To see a system or process as purely the sum of its parts, in scientific terms, is referred to as reductionism. It is common in all types of research, and involves, for example, studying neurons’ plasma membranes to better understand human consciousness. But this approach offers only a sliver of the whole picture of the human experience, which is inextricably linked to language, culture, art, and social sciences.
Knitting together different topics and disciplines expands scientific conversations and insights, and requires a holistic perspective. Bridging the divide between these two modes of thinking are science communicators, who break down complex and hyper-focused scientific studies into language laypeople can understand by translating jargon, drawing connections to other disciplines, and connecting cutting-edge research to potential impact on daily life.
It is with a holistic frame of mind that science communicator and neurophysiologist Dr. Kirsten “Kiki” Sanford works when sharing fascinating flashes of cutting-edge research to her audience of science enthusiasts and, as she puts it, “people who might have flunked chemistry.” Though reductionism is critical for researchers, who must undertake meticulous, isolated projects in their field, reaching an audience of non-scientists is better accomplished through the lens of holistic thinking.
“It was something I struggled with as a grad student,” Dr. Kiki said. Her research during her PhD involved dissecting birds’ brains. “I had to think hard about ‘How is this contributing to knowledge about the world?’” She acknowledged that a narrow focus is necessary for most types of research; however, for better or worse, funding is frequently tied into scientists’ ability to provide evidence of the broader impacts of their work, forcing a holistic viewpoint from the outset.
Dr. Kiki is the host of two science podcasts: The Stem Cell Podcast, and This Week in Science (TWiS), which she began as a radio program while she was attending graduate school at the University of California, Davis. The shows often focus on the absurd, humorous, or culturally topical. Past items of discussion have included insect evolution, the link between entropy and intelligence in humans, global warming’s impact on bird migration, and male newt kidneys (Sexy! Who knew?)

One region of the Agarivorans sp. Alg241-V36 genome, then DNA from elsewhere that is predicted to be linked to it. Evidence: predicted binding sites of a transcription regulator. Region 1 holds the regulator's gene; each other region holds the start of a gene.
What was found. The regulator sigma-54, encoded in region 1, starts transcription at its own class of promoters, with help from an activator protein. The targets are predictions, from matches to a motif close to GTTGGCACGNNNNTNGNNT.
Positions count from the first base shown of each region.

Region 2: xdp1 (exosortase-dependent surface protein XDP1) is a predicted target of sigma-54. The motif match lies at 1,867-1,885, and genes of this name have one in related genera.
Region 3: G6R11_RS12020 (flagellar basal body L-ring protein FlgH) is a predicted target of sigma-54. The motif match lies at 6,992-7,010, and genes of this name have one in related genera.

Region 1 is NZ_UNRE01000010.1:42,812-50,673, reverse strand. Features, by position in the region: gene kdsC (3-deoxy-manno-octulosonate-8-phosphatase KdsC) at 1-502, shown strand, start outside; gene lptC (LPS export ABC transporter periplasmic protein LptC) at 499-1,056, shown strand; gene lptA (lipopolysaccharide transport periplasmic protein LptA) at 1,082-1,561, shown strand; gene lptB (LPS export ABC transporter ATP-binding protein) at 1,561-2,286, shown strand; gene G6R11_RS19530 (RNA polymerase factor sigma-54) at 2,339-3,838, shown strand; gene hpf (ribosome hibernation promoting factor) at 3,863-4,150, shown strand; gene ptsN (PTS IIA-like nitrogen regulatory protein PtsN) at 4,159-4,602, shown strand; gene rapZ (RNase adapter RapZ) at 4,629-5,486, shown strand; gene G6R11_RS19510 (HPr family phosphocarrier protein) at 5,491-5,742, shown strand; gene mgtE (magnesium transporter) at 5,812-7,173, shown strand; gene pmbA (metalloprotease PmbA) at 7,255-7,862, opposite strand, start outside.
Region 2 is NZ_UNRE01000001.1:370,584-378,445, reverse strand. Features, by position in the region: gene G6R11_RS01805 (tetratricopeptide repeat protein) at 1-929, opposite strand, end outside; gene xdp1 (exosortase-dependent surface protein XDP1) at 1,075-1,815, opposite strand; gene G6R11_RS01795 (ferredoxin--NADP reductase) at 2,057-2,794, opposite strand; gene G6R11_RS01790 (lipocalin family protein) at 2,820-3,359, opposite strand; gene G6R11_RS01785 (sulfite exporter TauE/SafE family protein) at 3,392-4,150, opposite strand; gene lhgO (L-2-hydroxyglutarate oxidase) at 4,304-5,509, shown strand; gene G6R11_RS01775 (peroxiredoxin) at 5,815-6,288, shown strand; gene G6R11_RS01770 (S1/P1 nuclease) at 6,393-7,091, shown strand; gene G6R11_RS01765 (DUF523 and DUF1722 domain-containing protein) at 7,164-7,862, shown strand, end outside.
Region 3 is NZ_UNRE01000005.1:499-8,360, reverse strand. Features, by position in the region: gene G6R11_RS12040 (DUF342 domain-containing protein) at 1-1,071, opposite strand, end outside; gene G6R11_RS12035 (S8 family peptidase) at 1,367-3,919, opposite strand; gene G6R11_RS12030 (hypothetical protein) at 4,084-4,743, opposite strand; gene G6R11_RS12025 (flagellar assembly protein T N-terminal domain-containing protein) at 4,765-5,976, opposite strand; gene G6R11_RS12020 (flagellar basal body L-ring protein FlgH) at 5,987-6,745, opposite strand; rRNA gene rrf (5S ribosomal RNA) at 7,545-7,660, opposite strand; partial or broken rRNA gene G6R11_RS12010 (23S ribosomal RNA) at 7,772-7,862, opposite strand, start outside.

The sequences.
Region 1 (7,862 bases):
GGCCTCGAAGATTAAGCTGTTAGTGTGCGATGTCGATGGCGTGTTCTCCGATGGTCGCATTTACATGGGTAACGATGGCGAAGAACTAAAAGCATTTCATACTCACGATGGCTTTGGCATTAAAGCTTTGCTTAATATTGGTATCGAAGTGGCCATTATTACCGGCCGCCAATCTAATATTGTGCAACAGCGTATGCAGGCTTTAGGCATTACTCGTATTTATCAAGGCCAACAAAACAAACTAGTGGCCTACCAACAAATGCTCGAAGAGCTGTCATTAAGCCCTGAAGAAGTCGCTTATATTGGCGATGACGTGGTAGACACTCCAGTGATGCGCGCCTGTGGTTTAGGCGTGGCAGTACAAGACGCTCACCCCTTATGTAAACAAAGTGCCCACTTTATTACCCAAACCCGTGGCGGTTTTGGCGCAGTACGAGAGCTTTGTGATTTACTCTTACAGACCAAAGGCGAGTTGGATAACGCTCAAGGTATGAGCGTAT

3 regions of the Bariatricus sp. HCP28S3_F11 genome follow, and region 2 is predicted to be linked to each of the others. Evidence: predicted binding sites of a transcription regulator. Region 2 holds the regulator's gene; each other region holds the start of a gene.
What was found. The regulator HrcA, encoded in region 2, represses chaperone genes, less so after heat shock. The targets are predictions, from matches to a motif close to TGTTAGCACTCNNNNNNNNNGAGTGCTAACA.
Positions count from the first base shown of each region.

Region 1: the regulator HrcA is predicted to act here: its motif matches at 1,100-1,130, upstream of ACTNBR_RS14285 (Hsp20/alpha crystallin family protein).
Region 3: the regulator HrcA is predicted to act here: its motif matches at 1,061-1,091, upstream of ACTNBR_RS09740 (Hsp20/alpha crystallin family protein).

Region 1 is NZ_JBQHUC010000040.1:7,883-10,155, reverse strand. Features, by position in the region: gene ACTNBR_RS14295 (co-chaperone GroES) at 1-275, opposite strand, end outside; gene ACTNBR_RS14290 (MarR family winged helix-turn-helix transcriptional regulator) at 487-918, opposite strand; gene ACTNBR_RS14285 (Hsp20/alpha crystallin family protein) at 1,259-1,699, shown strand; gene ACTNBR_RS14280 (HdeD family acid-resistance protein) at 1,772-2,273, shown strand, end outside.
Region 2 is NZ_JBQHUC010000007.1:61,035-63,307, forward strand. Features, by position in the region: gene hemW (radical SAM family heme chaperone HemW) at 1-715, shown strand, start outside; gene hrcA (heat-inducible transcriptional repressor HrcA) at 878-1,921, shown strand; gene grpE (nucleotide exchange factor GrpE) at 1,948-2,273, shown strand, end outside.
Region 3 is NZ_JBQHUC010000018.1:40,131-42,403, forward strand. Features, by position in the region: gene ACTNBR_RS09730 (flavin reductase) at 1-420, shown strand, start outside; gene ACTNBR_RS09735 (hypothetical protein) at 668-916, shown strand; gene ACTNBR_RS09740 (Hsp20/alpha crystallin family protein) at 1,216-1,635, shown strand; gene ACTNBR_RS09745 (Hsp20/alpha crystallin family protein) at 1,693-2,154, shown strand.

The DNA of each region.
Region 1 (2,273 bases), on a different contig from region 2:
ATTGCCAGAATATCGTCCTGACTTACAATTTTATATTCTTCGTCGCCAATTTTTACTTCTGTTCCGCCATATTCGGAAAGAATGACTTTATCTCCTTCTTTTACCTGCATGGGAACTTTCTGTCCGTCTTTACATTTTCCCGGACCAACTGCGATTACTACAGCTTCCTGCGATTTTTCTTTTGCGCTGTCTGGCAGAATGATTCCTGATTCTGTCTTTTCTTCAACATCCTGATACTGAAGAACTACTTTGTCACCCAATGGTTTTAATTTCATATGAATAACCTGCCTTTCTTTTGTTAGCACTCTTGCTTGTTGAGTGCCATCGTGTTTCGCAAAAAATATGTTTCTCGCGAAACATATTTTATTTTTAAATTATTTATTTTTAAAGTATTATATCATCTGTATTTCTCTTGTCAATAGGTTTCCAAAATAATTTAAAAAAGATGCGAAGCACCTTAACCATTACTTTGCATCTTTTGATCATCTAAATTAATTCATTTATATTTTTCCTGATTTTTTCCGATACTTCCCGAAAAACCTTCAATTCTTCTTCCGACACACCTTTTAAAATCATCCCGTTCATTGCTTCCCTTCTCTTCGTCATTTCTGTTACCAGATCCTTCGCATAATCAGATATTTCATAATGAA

Science communicators have the opportunity to apply a holistic framework to polarizing issues, and tease apart politics from factual, observable evidence. Citing a recent study of 25 developed nations, Dr. Kiki explained that of all the countries that were studied, the United States was an outlier in having climate change denial so closely tied to a specific political identity. She mused, optimistically: “That makes me wonder if someone with the opposite agenda—if you could modulate identities…”
Vehement climate change deniers are a small but vocal minority. Many people have simply not yet made up their minds. Armed with an understanding of how global warming impacts our daily lives through effects on the economy, national infrastructure, and human health, scientists and science communicators can locate entry points in the wider conversation to de-emphasize the issue’s political aspects. Doing so also allows them to consider the range of effects people will have to contend with as climate change ramps up in coming years.
Katie Stromme is a writer and editor who has previously served as creative nonfiction editor of Mud Season Review and assistant editor of Hunger Mountain journal. She holds an MFA from Vermont College of Fine Arts and lives in Brooklyn. Follow her on Instagram at @strommesalami.